Glaucoma patients with uveitis have a much higher age-corrected rate of rapid visual field loss than people with primary open-angle glaucoma (POAG) alone, a large UK-based study reports.

The investigation, using real-world data from five glaucoma clinics in England, also reported that eyes with glaucoma and uveitis had nearly double (1.9x) the risk of disease progression compared with those with POAG, yet the average frequency of visual field monitoring was the same for both diseases—about 10 months.

The study included 205 donor eyes with uveitis and glaucoma and 4,600 POAG-only eyes. Eyes with uveitis presented with worse median mean deviation (MD) than those with POAG (–3.8dB vs. –3.1dB), leading researchers to speculate that early visual field loss may be under-detected in uveitic glaucoma. Researchers also noted 11% of the eyes with glaucoma and uveitis progressed ≥ 1.5dB, while only 7% of POAG eyes progressed.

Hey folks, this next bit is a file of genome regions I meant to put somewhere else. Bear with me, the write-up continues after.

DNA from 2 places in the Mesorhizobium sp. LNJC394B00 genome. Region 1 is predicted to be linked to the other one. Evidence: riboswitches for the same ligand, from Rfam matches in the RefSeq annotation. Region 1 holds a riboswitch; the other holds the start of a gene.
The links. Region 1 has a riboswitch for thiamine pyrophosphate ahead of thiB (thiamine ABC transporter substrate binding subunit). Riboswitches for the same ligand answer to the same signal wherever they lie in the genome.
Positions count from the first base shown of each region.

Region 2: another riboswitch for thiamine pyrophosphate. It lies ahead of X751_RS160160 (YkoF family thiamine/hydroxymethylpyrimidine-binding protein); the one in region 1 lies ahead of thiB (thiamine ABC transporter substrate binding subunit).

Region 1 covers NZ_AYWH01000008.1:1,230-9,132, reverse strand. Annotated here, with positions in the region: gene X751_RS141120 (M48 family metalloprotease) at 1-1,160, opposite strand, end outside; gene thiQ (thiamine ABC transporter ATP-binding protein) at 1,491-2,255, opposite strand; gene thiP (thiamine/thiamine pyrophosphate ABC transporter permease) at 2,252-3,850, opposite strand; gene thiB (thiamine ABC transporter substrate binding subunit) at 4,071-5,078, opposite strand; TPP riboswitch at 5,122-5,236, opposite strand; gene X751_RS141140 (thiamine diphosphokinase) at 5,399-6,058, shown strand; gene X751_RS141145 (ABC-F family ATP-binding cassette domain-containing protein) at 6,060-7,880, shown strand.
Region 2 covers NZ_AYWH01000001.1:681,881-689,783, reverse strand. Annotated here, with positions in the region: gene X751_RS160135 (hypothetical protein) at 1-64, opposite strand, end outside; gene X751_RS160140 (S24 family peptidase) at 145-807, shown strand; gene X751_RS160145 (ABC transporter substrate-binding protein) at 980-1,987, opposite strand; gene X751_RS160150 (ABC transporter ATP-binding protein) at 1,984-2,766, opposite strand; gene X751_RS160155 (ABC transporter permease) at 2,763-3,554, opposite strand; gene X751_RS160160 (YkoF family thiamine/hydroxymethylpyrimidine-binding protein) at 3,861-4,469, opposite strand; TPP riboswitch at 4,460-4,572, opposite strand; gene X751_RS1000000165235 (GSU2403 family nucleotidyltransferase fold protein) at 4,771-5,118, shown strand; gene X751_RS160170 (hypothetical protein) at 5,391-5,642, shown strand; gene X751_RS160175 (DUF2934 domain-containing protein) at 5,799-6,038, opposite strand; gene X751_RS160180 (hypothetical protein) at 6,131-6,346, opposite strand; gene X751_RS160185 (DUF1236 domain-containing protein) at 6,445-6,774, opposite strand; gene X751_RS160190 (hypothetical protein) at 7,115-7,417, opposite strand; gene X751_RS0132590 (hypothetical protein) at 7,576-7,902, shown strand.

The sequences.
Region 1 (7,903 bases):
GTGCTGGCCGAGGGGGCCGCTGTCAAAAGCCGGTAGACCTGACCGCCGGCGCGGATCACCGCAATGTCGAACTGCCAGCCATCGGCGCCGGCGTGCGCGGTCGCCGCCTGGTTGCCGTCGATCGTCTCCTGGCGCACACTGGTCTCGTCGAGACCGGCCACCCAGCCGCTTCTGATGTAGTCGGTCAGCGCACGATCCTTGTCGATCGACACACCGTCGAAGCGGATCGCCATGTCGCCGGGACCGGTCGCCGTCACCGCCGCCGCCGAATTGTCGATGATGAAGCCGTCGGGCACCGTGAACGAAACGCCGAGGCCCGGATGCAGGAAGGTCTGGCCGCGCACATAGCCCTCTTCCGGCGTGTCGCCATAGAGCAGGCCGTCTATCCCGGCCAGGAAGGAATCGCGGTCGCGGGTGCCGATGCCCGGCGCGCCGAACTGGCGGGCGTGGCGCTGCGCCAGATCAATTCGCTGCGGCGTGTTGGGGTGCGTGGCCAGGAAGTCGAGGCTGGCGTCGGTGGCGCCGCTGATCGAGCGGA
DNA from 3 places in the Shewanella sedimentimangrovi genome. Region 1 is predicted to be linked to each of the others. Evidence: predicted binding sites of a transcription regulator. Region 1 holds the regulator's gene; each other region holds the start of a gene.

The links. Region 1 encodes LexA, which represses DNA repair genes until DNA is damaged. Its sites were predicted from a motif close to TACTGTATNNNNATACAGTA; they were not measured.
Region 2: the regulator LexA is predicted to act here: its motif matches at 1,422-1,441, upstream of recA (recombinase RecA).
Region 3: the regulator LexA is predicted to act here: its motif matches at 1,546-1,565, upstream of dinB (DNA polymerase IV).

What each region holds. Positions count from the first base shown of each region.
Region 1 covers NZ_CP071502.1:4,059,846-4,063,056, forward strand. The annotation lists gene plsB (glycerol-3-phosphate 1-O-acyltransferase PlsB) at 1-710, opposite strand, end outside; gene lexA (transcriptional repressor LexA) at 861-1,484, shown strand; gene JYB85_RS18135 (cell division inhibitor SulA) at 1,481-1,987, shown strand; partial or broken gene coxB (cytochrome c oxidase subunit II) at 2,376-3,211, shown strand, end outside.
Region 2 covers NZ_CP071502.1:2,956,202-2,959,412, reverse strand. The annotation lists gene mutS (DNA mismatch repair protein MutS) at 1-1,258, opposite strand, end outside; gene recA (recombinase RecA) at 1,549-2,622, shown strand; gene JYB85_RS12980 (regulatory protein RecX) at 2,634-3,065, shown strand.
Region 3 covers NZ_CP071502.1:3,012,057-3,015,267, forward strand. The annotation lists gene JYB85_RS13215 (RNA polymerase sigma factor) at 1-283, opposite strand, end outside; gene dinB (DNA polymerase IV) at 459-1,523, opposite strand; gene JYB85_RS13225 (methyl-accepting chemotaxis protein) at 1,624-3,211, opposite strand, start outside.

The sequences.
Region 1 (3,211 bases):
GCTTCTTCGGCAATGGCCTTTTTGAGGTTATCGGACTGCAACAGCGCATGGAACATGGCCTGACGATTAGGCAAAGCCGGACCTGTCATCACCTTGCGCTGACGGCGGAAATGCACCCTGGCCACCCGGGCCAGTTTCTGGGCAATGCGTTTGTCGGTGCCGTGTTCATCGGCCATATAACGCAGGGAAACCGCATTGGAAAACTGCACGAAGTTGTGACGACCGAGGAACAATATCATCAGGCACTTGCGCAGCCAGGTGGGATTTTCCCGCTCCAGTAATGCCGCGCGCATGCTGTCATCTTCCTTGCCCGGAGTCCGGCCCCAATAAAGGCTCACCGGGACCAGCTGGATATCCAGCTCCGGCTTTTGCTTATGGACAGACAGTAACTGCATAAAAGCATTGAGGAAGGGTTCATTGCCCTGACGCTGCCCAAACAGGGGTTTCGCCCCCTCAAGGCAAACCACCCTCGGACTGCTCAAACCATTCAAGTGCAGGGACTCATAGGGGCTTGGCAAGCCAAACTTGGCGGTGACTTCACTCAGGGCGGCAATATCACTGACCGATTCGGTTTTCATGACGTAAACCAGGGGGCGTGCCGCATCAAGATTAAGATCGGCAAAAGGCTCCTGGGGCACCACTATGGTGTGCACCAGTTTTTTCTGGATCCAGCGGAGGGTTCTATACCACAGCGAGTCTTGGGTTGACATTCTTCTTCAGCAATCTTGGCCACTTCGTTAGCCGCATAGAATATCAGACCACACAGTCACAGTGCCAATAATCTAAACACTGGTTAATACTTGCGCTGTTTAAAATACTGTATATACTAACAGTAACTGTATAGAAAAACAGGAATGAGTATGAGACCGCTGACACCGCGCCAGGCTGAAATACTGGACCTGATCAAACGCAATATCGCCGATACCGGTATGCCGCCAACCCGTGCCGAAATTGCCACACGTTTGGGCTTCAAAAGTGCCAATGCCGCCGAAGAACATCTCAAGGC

Secondary analysis of intraocular pressure (IOP) parameters showed no difference in the mean IOP between the two groups. However, the researchers noticed the IOP range was wider in the fast progressing eyes of both groups, with the widest range in the progressing uveitic glaucoma group (a range of 21mm Hg). 

By identifying rapid progressors early, clinicians can target interventions to preserve visual function in this high-risk group, the researchers noted. “Our findings suggest that patients with a combination of uveitis and glaucoma lose vision more rapidly than POAG, yet on average they are monitored with visual fields at the same intensity,” they wrote.

As such, clinicians managing patients with uveitis should remain vigilant for glaucoma damage in these high-risk patients, the study suggests. 

Liu X, Kelly SR, Montesano G, et al. Evaluating the impact of uveitis on visual field progression using large scale real-world data. Am J Ophthalmol. June 25, 2019. [Epub ahead of print].